Although few gay actors have been permitted the luxury of openness, many of them have challenged and helped reconfigure notions of masculinity and, to a lesser extent, of homosexuality.
Lesbian actresses have played a significant role in Hollywood, but their contributions have rarely been recognized or spoken of openly; the "lavender marriage" is by no means a relic of the past.
Considering the unique set of problems facing lesbians who want to produce erotic art for the enjoyment of other lesbians, it is remarkable that so much lesbian erotica has been produced in so brief a time.
Olympian Brian Orser, known for both his athleticism and artistry, led a resurgence of Canada as a force to be reckoned with in men's figure skating; after being outed in a palimony suit, he has become an advocate for glbtq rights.
Although American gay film icon Brad Davis has been described as "the first heterosexual actor to die of AIDS," he was widely known as bisexual within the entertainment community.
Handsome, athletic, graceful, and charismatic, actor Errol Flynn was widely rumored to enjoy sexual relations with men as well as women.
In nineteenth-century America men who loved other men often suffered from guilt, but artists such as Winslow Homer and Thomas Eakins celebrated male camaraderie and affection, while expatriate John Singer Sargent depicted the dandy, and photographs documented male friendships.
An artistic movement that grew out of Dadaism and flourished in Europe shortly after World War I, Surrealism embraced the idea that art was an expression of the subconscious.
Congratulations to The Advocate, which is celebrating its 45th anniversary of publication. America's leading glbtq newsmagazine is marking its anniversary with a remarkable time-line and an editorial in which editor Matthew Breen recounts the magazine's storied history and rededicates it to its role as an agent of change.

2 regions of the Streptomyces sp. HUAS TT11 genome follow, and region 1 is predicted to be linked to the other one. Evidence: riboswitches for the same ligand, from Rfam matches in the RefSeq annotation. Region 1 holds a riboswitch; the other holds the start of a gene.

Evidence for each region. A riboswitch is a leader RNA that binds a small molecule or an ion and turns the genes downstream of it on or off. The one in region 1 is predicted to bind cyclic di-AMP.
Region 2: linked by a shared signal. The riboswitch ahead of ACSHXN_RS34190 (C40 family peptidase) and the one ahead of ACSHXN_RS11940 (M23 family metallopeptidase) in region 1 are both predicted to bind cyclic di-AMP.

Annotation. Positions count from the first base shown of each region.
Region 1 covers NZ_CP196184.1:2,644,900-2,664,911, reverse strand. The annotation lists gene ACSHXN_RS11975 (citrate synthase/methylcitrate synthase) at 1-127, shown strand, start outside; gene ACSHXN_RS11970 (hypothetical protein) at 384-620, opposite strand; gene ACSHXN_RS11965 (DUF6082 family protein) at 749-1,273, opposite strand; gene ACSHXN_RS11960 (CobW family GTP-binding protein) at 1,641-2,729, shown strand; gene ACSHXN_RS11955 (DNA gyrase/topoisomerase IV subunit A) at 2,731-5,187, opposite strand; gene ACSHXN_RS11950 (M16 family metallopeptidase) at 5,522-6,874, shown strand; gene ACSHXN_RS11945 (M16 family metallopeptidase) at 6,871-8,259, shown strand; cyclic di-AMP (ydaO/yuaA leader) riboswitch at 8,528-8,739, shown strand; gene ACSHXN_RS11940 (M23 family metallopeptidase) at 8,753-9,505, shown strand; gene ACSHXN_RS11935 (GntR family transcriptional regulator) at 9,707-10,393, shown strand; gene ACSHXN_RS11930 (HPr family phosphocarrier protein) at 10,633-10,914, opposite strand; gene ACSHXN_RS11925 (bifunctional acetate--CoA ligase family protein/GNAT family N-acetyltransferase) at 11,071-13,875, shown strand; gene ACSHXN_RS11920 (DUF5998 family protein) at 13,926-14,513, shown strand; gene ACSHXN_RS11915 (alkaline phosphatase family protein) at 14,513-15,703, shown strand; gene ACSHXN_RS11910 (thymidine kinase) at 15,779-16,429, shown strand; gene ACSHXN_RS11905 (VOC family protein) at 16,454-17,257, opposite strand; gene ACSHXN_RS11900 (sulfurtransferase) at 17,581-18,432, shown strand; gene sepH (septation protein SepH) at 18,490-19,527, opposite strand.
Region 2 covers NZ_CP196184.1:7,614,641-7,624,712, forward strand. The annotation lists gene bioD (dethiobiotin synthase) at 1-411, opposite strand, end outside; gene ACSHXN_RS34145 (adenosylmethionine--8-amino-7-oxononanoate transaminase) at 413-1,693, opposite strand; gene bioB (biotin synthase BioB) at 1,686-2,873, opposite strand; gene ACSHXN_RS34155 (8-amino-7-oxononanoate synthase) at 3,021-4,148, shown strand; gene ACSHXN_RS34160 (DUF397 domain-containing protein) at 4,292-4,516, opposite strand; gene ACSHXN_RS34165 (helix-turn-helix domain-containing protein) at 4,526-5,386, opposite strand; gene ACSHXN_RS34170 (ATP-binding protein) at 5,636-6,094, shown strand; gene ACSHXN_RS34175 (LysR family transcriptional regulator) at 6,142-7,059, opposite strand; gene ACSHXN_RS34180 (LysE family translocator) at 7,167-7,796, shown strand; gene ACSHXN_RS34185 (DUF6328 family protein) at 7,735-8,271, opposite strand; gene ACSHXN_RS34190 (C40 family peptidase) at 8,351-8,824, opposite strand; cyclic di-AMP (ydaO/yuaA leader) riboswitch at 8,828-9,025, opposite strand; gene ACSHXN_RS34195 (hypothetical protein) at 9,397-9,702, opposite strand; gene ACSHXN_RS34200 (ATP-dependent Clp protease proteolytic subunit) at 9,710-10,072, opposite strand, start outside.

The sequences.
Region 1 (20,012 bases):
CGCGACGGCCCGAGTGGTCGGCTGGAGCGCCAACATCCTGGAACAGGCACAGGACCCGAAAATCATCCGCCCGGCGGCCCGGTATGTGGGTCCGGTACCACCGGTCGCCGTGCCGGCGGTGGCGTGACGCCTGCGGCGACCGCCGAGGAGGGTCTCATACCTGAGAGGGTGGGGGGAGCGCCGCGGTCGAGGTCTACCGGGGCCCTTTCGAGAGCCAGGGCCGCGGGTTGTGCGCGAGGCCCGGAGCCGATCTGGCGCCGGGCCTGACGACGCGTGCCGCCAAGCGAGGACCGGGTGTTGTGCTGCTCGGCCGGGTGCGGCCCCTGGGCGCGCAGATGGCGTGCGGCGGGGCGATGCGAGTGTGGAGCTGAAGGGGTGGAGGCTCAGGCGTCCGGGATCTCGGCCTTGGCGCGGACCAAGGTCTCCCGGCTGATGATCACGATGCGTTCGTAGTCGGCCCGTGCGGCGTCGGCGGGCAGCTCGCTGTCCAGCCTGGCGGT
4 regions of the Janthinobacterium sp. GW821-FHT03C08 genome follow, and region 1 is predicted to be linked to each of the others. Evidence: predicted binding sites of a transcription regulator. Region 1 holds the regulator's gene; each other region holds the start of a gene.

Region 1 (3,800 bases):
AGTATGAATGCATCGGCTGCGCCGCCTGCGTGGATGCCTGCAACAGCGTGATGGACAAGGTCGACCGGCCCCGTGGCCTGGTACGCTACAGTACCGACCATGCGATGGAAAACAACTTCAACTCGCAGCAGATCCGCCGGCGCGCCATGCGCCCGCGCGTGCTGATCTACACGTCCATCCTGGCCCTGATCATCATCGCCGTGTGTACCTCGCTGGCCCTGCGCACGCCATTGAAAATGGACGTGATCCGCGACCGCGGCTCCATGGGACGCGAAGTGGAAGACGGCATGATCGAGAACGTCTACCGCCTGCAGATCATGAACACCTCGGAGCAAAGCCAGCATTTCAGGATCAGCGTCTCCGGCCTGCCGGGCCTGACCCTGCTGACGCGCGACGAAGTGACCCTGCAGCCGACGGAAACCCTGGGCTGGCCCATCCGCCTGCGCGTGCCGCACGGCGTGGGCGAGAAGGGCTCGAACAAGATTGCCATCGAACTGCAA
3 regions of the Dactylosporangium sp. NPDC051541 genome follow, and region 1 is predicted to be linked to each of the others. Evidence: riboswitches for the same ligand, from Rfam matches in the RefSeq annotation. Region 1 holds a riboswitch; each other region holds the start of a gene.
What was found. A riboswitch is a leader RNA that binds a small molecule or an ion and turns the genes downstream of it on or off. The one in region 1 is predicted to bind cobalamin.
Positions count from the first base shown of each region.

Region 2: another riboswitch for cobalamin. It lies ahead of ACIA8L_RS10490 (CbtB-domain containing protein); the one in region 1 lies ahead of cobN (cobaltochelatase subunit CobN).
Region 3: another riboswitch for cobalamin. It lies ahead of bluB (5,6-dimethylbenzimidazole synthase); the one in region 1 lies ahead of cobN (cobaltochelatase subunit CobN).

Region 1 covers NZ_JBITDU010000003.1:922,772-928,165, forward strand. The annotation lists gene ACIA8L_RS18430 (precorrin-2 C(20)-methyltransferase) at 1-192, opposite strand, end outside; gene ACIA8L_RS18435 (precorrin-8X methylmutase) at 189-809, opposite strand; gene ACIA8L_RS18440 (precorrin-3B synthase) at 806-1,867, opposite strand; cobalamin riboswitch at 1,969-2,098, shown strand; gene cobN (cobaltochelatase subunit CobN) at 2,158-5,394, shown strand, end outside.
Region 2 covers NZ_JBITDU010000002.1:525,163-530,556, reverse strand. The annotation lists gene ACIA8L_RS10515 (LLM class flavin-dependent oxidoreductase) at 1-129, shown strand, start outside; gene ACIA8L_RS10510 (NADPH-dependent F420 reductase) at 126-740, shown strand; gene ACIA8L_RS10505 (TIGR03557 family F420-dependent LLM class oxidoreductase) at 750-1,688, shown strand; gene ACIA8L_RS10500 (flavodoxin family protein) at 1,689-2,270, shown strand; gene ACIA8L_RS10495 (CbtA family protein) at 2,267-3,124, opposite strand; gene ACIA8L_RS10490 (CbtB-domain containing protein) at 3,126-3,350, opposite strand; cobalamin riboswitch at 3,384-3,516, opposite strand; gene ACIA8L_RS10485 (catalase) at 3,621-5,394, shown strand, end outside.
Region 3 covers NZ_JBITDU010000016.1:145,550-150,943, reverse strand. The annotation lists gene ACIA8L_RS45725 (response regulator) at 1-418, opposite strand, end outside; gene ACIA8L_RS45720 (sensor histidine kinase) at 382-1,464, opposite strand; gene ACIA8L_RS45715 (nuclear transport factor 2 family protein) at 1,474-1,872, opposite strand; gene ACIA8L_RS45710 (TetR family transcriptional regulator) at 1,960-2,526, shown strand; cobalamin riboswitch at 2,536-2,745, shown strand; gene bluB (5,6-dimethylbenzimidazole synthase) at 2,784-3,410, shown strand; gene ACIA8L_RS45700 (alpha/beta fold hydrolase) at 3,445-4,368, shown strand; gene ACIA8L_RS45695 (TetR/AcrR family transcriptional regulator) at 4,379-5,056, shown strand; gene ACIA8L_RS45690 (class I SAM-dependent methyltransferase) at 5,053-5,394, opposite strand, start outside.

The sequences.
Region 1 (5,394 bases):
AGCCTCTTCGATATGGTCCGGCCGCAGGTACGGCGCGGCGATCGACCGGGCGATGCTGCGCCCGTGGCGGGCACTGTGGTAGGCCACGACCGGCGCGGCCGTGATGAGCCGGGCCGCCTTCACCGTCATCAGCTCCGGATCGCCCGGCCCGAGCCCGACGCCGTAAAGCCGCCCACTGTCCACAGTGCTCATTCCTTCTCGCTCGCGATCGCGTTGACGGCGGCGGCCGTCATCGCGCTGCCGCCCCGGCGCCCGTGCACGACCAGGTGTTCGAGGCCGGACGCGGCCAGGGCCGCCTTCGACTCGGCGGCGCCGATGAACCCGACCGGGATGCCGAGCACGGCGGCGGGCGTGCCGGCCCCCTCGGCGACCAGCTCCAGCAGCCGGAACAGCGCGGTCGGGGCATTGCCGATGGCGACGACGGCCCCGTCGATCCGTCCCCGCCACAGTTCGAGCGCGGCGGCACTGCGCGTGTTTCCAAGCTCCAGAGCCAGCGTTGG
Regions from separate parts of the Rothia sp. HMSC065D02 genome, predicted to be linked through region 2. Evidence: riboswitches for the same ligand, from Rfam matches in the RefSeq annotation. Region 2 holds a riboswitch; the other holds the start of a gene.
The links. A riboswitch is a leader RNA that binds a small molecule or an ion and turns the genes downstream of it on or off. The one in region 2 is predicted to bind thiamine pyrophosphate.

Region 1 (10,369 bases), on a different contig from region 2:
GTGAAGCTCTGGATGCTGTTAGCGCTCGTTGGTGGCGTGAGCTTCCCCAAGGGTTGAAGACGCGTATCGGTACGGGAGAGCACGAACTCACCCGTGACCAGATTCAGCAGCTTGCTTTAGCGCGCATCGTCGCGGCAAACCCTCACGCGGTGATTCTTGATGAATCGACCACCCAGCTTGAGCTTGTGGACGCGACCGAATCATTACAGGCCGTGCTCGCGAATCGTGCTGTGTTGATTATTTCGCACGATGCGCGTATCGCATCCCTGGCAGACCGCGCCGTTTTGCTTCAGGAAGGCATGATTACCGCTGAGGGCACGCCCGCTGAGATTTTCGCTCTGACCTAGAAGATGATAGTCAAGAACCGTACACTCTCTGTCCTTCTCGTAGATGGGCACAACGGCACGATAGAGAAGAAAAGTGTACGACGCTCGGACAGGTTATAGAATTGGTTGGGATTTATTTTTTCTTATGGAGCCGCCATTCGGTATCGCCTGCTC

In his Editor's Letter, Breen writes that "We reinvigorate ourselves in [the founders'] work knowing that, from the beginning, The Advocate has been an agent for change, a voice for the marginalized, and a connective thread that brought isolated people together; even if our most solitary readers couldn't always meet other LGBT folks, then at least they knew others existed--and that the fight for rights and visibility was under way."
Breen recounts the magazine's humble beginning as a 12-page mimeographed publication surreptitiously copied by gay men who worked for ABC Television in the basement of the network's Los Angeles offices and distributed from behind the counters of the city's gay bars.
He then observes, "Between 1967 and today, we've seen this publication transform from a secretly mimeographed newsletter with few resources and a big goal to a multimedia brand, in print, online, and on mobile devices. We've developed from reporting on bar raids to documenting the struggle for our rights in the decriminalization of homosexuality, advancements in marriage equality, the end of institutionalized discrimination in our armed forces, and the explosion in LGBT media and representation in the entertainment industry. And all along, The Advocate has been reporting on those sea changes in our culture, and we've been sparking conversation.
Over the years The Advocate has been criticized for some of its editorial policies and its commercialism. Kenneth Pobo, for example, observed in the glbtq.com overview of Journalism and Publishing, "The Advocate's transformation from a radical, underground newspaper to a respectable, mainstream publication is itself a kind of parable of the relative success of the gay and lesbian liberation movement and, perhaps, of its cooptation by middle-class consumerism." But there is no denying that the publication has been a crucial voice in creating a national community and in recording the history of the struggle for equal rights.
On its 45th anniversary, The Advocate editors have assembled an extraordinary time-line that highlights many of the most significant stories that have been covered by the magazine. The time-line, entitled "45 Years: What History Should Remember," may be found here.
Among the most notable events included in the time-line is the U.S. Supreme Court's 2003 ruling in Lawrence v. Texas, the case that invalidated sodomy laws in the United States and established a constitutional right to sexual expression by glbtq adults.
The video below, produced by Lambda Legal, whose attorneys argued the case, explains Lawrence v. Texas.